And as for minor adaptations to keep up with the mode, there’s the famous example of Mrs Papendiek’s repeated re-trimming of her puce satin:
          https://books.google.co.uk/books?id=od1EAQAAQBAJ&pg=PT230&lpg=PT230&dq=mrs+papendiek+puce+satin&source=bl&ots=X1XIfEK28M&sig=ACfU3U2DhkI_9J4qhmudATmlinjHgoThGA&hl=en&sa=X&ved=2ahUKEwjDz9TV38XuAhVFtXEKHWCdAGwQ6AEwA3oECAcQAg#v=onepage&q=mrs%20papendiek%20puce%20satin&f=false
          Charlotte Papendiek would have been around 47 when she first had that puce satin made, and kept revamping it for at least seven years.

          Reply
  18. Charity

    I agree it’s a trope intended to show that the previous generation is ‘out of touch’ with the ‘modern’ generation who is highlighted on the screen. But if Grandma is content to dress 20 years out of date, why would it only be 20 years? If a person really hated change, why not 40 years out of date? If my aunt has kept her beehive hairstyle from her favorite point in time (and she has), her teen years in the 60s, but updated her wardrobe, wouldn’t a more accurate representation be a modern-dressed older woman with an old-fashioned hairstyle? Or are we to believe that these rich old ladies who can afford to update their wardrobes insist on wearing something they bought 20 years ago until it wears out? And why hasn’t it?

    Sometimes I rather suspect it’s a cheap trick by the wardrobe department, who can’t be bothered with attempting to dress an older woman’s body — they have gowns available in that actress’ size from a previous generation and just decide to use it.

    Reply
    • Charity

      PS: Also meant to add that I first saw Anne Reid play a blood-sucking (literally with a straw) alien on Doctor Who, so I find it impossible to take her seriously in anything else at this point. The instant I hear her voice, I flash back onto the Moon and see her with the straw.

      Reply
  19. Aleko

    I have read (but I can’t remember where, sorry) that in the late 18th century there were some parts of Continental Europe where it was acceptable for ladies at a certain time of life to cease following fashion and continue to appear in decades-out-of-date styles, but that this was not the case in Britain. Here’s a quote culled from Norah Waugh, a letter written by an English lady in 1754:
    “One thing is new, which is, there is not such a thing as a decent old woman left, everybody curled their hair, shews their necks, and wears pink, but your humble servant. People who have covered their heads for fifty years now leave off their caps and think it becomes them.”

    Of course, that may have been more a question of what fashions were felt appropriate to different ages and marital statuses (unmarried girls vs married ladies vs widows/old ladies) than whether it was appropriate for older ladies to follow fashion at all.

    And there are scraps of evidence of women deliberately not following fashion. Here’s a silk jacket in the Snowshill Manor collection, which has been drawn and described by both Norah Waugh and Janet Arnold: http://www.nationaltrustcollections.org.uk/object/1348744
    The silk cannot be earlier than the 1760s (flowered Spitalfields silk is very easy to date closely as there are so many surviving dated pattern-books), by which time those pleated cuffs were already about a decade out of vogue. That jacket was made for (or even by) a woman who could afford the finest fabrics but simply chose to use them for an outdated garment. Maybe she found the fashionable fan-shaped cuffs just trailed in her morning tea and buttered Sally Lunns?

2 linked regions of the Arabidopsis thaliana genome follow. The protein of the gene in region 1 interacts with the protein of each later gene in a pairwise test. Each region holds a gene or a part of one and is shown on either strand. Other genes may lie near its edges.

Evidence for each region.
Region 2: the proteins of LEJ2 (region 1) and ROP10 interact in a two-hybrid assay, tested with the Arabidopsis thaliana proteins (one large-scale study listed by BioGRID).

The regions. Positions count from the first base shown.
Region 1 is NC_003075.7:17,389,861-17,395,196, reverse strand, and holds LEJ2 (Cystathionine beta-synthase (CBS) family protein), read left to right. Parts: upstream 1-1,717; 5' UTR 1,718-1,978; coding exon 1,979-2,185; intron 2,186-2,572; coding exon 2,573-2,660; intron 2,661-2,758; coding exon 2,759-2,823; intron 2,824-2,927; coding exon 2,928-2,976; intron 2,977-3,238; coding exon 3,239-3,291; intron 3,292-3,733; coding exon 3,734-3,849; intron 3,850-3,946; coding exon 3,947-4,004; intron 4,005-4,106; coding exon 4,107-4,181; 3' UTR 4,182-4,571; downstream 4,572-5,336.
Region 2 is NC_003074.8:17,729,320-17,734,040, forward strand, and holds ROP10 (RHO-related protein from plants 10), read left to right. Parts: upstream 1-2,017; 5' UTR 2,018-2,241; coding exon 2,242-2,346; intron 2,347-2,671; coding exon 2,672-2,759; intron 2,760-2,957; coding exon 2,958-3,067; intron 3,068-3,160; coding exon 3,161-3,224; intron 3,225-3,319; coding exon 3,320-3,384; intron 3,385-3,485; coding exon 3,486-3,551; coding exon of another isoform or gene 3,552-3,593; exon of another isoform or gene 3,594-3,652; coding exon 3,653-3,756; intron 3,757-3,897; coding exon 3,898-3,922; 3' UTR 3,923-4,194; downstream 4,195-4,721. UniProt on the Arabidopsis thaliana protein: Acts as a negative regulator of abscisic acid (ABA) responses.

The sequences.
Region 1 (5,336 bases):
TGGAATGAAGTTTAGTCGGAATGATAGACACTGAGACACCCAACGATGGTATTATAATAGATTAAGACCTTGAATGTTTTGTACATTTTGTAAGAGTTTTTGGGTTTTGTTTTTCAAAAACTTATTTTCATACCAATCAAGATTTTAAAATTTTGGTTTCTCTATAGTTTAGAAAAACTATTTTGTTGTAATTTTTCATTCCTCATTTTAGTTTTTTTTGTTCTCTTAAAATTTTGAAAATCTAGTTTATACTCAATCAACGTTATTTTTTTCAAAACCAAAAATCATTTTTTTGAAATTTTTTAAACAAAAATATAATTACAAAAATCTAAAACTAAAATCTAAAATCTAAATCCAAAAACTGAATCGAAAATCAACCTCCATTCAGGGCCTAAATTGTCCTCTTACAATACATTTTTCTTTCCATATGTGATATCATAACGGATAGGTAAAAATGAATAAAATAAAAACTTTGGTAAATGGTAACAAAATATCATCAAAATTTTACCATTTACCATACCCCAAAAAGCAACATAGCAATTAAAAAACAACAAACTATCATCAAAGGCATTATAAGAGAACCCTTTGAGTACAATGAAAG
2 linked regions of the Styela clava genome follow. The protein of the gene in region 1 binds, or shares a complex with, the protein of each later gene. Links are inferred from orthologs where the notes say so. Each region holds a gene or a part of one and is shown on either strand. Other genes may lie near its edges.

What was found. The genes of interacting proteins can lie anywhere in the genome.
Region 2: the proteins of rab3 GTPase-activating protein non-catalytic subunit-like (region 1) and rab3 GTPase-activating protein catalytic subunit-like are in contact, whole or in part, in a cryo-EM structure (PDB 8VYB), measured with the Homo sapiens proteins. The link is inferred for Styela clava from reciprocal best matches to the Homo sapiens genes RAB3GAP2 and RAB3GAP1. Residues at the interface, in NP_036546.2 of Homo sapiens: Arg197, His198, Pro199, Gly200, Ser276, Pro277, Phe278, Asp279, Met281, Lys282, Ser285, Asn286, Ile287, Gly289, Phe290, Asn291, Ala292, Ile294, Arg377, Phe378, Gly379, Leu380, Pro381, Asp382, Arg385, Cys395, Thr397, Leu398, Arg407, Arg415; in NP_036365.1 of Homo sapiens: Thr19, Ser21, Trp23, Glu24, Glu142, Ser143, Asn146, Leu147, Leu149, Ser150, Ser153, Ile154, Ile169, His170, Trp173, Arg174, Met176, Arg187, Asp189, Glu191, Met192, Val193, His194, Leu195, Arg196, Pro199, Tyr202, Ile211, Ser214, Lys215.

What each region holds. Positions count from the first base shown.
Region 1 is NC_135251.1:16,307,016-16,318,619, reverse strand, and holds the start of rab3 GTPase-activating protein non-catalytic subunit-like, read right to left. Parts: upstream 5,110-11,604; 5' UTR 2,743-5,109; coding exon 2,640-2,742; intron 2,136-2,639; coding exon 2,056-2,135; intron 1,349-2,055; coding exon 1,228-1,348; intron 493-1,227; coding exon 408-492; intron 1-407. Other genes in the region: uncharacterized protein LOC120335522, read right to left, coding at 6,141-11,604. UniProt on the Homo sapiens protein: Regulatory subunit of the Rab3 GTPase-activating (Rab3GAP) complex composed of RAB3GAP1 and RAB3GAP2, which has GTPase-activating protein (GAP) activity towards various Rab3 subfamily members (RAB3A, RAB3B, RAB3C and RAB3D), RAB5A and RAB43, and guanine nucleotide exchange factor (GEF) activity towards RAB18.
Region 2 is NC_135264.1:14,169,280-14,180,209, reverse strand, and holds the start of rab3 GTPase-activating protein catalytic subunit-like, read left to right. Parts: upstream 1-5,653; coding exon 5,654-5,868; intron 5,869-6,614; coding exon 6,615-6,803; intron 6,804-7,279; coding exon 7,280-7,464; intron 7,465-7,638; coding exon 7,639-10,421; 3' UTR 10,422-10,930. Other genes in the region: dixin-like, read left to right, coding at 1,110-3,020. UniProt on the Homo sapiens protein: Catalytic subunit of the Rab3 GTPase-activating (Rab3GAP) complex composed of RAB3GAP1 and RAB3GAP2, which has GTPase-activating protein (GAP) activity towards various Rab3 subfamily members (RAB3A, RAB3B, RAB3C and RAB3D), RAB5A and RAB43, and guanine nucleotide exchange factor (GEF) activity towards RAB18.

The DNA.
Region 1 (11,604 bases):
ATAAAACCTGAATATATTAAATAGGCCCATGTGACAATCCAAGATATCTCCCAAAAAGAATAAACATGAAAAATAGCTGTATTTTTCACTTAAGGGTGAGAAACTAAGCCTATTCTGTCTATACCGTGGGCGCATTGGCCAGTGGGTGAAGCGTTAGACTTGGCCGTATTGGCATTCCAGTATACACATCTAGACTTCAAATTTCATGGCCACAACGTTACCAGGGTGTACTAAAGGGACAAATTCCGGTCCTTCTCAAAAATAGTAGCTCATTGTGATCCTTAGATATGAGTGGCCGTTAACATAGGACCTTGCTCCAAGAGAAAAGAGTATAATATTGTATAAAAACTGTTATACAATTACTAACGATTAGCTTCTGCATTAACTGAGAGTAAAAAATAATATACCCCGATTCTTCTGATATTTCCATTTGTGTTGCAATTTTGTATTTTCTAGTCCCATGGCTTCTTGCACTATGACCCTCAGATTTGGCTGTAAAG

Reply
  20. Miriam

    Completely agree with you. Whilst older women (and men!) can often be seen to have their “own” peer-group style / interpretation of what is fashionable (e.g. longer skirts, higher necklines, darker colours) it generally is congruent with the current fashion.

    As for everyone saying “oh, but remember, clothes were so expensive back then!” in refutation. Yes, clothes were. However, what most people don’t realise is that it was in general the cloth that was expensive, not the sewing that turned it into a garment. The sewing was not at all the valuable part (indeed, was frequently the least valuable part) of the garment. Hence, re-trimming and re-making garments was an expected part of a garment’s lifecourse. Indeed, 18th C dresses in particular appear to have been sewn in a way to facilitate remaking. See: https://themodernmantuamaker.wordpress.com/2018/05/04/1-nightgown-new-made-a-practical-investigation-of-eighteenth-century-clothing-alteration-part-1/

    Reply
  21. Rose Hart

    Yes!!! This annoyed so much in Downton Abbey; good to see this trope highlighted. My mother and mother-in-law are 69 and 78, respectively, and they don’t dress in clothes from their youth in the 1960s through 1980s.

    Reply
  22. Vintage lady

    My grandma still wore 1950 style clothes in 1980. My sister hair are still like Melanie Griffith’s in Working Girl. I still consider “trending” some of my 90s clothes.
    So yes, sometimes we “old ladies” are a bit confused about what fashion is hehehehe

    Reply
  23. Beck Laxton

    Well, I fit this trope. I’m 55 and buy all my clothes secondhand, and I ignore fashion completely and buy what I like: narrow trousers with high waists; shirts that button all the way up; chunky woollen jumpers, and in summer very long dresses. I like natural fabrics and bright colours, and I never wear heels or make-up. So it does happen!

    Reply